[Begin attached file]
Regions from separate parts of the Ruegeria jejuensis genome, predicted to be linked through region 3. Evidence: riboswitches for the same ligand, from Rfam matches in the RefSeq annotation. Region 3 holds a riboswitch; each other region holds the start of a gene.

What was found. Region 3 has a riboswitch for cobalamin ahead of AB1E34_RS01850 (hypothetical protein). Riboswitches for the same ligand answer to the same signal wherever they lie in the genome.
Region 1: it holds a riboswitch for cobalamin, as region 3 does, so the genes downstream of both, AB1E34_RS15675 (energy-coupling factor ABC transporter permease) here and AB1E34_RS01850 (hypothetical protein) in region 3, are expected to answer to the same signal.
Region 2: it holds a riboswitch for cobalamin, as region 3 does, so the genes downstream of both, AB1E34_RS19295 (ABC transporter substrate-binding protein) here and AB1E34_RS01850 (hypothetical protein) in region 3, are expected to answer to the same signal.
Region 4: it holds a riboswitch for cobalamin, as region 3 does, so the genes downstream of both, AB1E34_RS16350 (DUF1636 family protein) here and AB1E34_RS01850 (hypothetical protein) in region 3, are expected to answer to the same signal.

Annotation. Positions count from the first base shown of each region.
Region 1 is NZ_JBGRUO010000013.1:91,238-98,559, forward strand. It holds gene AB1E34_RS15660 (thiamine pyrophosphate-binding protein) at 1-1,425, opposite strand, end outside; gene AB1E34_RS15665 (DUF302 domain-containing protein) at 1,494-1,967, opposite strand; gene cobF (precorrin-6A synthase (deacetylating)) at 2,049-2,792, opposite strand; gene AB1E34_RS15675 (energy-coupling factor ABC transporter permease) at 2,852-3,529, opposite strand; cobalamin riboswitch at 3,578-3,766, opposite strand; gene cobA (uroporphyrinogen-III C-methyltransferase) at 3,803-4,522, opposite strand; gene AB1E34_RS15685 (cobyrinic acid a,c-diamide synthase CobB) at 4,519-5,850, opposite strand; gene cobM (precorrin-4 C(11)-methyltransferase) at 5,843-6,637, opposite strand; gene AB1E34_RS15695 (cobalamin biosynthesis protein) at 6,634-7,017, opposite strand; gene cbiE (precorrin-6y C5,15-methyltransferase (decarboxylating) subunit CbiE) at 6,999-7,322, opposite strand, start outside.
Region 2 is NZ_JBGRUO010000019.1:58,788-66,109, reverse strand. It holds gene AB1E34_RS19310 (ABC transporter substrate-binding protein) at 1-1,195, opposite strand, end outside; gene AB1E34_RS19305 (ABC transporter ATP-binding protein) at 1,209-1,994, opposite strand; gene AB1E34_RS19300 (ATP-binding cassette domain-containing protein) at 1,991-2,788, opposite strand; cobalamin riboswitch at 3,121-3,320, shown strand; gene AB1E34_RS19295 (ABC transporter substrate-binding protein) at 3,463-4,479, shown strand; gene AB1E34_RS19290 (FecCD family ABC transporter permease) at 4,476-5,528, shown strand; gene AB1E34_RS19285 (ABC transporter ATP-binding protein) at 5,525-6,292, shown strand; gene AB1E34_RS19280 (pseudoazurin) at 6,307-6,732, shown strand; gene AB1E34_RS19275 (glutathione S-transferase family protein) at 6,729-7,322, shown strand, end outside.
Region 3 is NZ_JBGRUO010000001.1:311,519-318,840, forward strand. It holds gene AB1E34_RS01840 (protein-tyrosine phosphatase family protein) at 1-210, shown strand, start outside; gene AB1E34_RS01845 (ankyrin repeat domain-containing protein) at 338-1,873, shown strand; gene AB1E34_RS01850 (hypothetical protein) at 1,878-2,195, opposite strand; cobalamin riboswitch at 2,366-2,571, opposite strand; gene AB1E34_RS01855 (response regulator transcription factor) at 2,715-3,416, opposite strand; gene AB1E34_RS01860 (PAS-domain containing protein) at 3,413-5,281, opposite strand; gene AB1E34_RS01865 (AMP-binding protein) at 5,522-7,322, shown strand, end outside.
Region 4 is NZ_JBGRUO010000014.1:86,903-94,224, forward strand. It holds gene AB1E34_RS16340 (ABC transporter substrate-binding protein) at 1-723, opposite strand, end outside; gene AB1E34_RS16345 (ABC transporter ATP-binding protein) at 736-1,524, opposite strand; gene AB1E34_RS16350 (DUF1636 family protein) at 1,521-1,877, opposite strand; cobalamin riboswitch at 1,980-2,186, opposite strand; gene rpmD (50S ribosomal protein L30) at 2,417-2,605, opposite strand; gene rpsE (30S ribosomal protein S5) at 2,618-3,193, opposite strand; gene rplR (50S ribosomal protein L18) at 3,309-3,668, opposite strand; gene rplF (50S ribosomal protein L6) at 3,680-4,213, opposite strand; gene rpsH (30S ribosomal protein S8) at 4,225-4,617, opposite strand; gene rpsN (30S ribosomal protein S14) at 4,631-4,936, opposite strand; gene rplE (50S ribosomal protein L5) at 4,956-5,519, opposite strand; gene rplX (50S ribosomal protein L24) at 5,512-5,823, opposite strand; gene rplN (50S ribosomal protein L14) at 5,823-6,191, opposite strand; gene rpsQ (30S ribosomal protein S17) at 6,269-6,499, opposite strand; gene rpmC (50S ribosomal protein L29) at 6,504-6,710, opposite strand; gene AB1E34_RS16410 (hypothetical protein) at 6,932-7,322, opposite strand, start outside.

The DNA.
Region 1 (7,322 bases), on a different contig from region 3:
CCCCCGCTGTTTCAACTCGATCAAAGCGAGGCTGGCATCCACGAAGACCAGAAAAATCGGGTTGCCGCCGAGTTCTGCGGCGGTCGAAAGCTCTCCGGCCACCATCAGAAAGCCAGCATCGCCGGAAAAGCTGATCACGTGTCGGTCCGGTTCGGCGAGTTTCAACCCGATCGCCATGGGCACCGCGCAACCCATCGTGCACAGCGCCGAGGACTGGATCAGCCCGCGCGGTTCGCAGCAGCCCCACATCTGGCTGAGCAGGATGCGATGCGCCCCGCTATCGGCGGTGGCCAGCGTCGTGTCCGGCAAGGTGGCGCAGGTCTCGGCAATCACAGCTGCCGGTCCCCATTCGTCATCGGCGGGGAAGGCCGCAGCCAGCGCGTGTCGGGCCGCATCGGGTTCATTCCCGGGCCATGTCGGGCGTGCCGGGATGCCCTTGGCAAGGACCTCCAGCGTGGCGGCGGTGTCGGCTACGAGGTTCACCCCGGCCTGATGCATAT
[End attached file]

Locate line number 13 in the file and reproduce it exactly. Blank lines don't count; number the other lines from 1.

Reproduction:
CCCCCGCTGTTTCAACTCGATCAAAGCGAGGCTGGCATCCACGAAGACCAGAAAAATCGGGTTGCCGCCGAGTTCTGCGGCGGTCGAAAGCTCTCCGGCCACCATCAGAAAGCCAGCATCGCCGGAAAAGCTGATCACGTGTCGGTCCGGTTCGGCGAGTTTCAACCCGATCGCCATGGGCACCGCGCAACCCATCGTGCACAGCGCCGAGGACTGGATCAGCCCGCGCGGTTCGCAGCAGCCCCACATCTGGCTGAGCAGGATGCGATGCGCCCCGCTATCGGCGGTGGCCAGCGTCGTGTCCGGCAAGGTGGCGCAGGTCTCGGCAATCACAGCTGCCGGTCCCCATTCGTCATCGGCGGGGAAGGCCGCAGCCAGCGCGTGTCGGGCCGCATCGGGTTCATTCCCGGGCCATGTCGGGCGTGCCGGGATGCCCTTGGCAAGGACCTCCAGCGTGGCGGCGGTGTCGGCTACGAGGTTCACCCCGGCCTGATGCATAT